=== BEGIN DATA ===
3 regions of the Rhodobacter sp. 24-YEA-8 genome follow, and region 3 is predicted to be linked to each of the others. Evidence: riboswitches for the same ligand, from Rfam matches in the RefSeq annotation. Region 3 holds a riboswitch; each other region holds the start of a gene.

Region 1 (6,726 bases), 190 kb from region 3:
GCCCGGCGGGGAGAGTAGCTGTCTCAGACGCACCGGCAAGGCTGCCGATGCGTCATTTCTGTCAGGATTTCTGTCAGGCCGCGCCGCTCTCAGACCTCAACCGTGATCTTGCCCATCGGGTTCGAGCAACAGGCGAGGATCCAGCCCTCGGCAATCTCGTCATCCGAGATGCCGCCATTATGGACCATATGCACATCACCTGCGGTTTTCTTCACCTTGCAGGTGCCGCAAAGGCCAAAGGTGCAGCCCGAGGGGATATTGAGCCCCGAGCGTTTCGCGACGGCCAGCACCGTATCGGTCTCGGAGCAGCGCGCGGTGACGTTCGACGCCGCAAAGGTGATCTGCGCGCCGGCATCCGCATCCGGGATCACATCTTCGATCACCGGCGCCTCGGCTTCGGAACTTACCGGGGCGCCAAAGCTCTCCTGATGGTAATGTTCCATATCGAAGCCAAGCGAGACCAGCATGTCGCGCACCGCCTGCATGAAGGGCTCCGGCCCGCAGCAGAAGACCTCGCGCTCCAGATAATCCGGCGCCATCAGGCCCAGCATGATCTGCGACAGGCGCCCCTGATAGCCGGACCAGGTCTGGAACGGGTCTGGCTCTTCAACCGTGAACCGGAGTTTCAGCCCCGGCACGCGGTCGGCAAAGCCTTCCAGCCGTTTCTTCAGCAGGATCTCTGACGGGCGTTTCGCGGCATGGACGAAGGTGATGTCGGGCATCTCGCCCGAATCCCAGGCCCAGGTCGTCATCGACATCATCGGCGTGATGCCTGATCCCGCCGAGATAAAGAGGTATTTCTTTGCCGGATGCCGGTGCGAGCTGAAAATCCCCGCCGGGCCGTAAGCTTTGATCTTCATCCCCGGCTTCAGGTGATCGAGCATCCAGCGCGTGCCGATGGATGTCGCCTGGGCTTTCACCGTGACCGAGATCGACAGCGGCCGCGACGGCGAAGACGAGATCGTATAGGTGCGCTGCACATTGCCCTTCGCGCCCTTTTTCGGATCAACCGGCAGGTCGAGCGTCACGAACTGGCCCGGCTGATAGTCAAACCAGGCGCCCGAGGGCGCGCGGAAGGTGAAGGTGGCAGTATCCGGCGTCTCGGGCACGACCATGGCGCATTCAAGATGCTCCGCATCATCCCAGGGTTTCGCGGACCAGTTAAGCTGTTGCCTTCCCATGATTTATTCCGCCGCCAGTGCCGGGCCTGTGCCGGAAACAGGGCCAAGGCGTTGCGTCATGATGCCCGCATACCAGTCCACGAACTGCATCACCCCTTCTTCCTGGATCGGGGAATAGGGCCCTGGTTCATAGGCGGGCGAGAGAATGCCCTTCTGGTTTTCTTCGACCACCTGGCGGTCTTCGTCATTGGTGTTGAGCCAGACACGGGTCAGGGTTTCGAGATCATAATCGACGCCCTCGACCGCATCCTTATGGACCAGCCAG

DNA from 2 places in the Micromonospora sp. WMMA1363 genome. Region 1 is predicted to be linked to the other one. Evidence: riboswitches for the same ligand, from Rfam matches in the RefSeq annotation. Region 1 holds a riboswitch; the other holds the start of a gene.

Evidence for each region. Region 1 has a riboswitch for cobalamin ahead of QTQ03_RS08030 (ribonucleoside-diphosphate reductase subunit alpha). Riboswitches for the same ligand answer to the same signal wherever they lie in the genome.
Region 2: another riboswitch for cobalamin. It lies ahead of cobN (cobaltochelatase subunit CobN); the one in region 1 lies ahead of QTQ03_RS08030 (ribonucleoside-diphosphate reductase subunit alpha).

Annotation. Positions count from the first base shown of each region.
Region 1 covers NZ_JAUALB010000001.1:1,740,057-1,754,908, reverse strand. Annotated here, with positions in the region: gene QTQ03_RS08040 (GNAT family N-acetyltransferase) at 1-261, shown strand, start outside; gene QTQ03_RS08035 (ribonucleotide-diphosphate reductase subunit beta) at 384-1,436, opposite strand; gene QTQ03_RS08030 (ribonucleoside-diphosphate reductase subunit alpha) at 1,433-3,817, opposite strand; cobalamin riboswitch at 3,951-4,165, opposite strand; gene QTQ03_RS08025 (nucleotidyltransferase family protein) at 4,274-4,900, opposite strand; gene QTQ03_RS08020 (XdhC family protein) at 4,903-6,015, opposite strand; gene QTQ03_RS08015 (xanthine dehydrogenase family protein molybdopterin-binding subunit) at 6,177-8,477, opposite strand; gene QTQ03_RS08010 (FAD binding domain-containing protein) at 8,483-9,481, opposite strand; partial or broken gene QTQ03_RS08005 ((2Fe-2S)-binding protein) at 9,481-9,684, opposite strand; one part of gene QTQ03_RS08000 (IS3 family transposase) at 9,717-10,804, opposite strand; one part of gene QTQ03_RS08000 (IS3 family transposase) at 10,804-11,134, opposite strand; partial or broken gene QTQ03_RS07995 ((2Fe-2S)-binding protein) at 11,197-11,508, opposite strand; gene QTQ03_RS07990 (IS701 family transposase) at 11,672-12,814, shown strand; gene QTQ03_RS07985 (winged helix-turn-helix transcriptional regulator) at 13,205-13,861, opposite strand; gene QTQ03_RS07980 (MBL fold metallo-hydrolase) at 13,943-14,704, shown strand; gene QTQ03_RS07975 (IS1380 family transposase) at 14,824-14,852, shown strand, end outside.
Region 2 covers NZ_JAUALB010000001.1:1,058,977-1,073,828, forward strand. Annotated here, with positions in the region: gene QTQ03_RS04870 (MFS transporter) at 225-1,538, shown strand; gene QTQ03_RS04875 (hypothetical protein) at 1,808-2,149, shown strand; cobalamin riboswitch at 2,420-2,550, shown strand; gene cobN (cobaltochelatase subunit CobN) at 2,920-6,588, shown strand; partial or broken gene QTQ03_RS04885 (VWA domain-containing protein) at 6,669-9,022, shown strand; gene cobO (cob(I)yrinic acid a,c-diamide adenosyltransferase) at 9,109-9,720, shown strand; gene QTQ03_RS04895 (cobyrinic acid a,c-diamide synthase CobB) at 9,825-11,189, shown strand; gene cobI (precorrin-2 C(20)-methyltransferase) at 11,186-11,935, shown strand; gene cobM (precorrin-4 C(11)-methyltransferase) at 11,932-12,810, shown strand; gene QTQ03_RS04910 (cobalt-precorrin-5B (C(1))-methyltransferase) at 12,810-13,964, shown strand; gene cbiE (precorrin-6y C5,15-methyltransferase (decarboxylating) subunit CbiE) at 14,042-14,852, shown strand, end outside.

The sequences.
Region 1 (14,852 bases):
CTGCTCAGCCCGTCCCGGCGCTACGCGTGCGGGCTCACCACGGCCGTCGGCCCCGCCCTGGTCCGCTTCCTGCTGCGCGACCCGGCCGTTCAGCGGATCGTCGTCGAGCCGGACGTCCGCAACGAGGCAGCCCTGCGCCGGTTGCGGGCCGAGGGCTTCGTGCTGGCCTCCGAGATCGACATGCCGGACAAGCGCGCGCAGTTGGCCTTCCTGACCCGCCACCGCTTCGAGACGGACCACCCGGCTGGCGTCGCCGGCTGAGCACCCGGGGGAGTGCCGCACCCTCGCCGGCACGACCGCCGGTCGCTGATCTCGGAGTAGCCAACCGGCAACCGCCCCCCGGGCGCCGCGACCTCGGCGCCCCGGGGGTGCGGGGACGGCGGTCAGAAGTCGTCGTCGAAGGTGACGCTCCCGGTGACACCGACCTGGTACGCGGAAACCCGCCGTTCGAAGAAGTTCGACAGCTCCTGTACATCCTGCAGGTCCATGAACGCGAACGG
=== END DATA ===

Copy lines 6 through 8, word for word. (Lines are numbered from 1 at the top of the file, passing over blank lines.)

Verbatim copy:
Region 2: another riboswitch for cobalamin. It lies ahead of cobN (cobaltochelatase subunit CobN); the one in region 1 lies ahead of QTQ03_RS08030 (ribonucleoside-diphosphate reductase subunit alpha).

Annotation. Positions count from the first base shown of each region.
Region 1 covers NZ_JAUALB010000001.1:1,740,057-1,754,908, reverse strand. Annotated here, with positions in the region: gene QTQ03_RS08040 (GNAT family N-acetyltransferase) at 1-261, shown strand, start outside; gene QTQ03_RS08035 (ribonucleotide-diphosphate reductase subunit beta) at 384-1,436, opposite strand; gene QTQ03_RS08030 (ribonucleoside-diphosphate reductase subunit alpha) at 1,433-3,817, opposite strand; cobalamin riboswitch at 3,951-4,165, opposite strand; gene QTQ03_RS08025 (nucleotidyltransferase family protein) at 4,274-4,900, opposite strand; gene QTQ03_RS08020 (XdhC family protein) at 4,903-6,015, opposite strand; gene QTQ03_RS08015 (xanthine dehydrogenase family protein molybdopterin-binding subunit) at 6,177-8,477, opposite strand; gene QTQ03_RS08010 (FAD binding domain-containing protein) at 8,483-9,481, opposite strand; partial or broken gene QTQ03_RS08005 ((2Fe-2S)-binding protein) at 9,481-9,684, opposite strand; one part of gene QTQ03_RS08000 (IS3 family transposase) at 9,717-10,804, opposite strand; one part of gene QTQ03_RS08000 (IS3 family transposase) at 10,804-11,134, opposite strand; partial or broken gene QTQ03_RS07995 ((2Fe-2S)-binding protein) at 11,197-11,508, opposite strand; gene QTQ03_RS07990 (IS701 family transposase) at 11,672-12,814, shown strand; gene QTQ03_RS07985 (winged helix-turn-helix transcriptional regulator) at 13,205-13,861, opposite strand; gene QTQ03_RS07980 (MBL fold metallo-hydrolase) at 13,943-14,704, shown strand; gene QTQ03_RS07975 (IS1380 family transposase) at 14,824-14,852, shown strand, end outside.